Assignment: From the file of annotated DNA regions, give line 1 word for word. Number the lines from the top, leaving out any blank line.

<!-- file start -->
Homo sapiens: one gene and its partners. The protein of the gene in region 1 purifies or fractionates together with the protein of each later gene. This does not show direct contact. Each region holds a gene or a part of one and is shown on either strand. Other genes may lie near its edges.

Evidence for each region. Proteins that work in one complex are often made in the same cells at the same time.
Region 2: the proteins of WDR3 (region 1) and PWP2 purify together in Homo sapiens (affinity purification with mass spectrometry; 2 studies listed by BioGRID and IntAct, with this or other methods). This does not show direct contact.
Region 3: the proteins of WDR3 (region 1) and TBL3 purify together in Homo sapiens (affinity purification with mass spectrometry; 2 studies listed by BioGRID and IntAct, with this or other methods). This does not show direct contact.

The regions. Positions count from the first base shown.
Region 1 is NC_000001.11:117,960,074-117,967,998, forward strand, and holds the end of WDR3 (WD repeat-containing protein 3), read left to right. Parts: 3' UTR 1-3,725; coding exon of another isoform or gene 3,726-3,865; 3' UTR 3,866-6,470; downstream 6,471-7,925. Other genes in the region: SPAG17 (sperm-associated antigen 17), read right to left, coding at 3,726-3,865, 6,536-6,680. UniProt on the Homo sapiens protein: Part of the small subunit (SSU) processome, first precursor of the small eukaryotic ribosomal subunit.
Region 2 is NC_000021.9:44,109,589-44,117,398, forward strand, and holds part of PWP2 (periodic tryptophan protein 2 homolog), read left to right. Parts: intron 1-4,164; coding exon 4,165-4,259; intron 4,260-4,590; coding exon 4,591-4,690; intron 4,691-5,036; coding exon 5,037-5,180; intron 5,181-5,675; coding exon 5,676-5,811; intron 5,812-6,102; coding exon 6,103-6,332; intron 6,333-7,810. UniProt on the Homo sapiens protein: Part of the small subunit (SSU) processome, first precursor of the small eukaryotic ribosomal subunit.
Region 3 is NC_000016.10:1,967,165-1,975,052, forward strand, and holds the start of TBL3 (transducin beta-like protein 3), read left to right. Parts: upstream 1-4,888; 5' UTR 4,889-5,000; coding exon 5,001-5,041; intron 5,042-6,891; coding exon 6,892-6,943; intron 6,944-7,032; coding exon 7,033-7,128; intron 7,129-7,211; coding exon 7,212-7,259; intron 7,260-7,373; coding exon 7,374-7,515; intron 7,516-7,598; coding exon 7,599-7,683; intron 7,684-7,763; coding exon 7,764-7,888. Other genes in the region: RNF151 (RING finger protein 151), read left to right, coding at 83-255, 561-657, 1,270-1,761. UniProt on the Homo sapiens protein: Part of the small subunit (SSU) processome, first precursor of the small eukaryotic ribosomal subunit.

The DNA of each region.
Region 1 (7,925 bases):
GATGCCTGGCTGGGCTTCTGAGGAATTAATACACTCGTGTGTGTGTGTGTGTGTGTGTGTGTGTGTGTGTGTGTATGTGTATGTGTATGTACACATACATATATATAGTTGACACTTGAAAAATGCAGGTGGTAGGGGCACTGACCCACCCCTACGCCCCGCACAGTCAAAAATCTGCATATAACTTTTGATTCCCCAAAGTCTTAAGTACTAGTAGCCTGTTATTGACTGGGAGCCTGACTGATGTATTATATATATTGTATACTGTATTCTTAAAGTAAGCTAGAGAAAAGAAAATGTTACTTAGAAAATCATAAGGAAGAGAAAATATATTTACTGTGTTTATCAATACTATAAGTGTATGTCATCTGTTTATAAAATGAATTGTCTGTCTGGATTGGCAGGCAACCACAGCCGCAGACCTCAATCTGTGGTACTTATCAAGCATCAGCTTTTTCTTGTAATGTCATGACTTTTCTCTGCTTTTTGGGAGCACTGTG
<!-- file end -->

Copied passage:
Homo sapiens: one gene and its partners. The protein of the gene in region 1 purifies or fractionates together with the protein of each later gene. This does not show direct contact. Each region holds a gene or a part of one and is shown on either strand. Other genes may lie near its edges.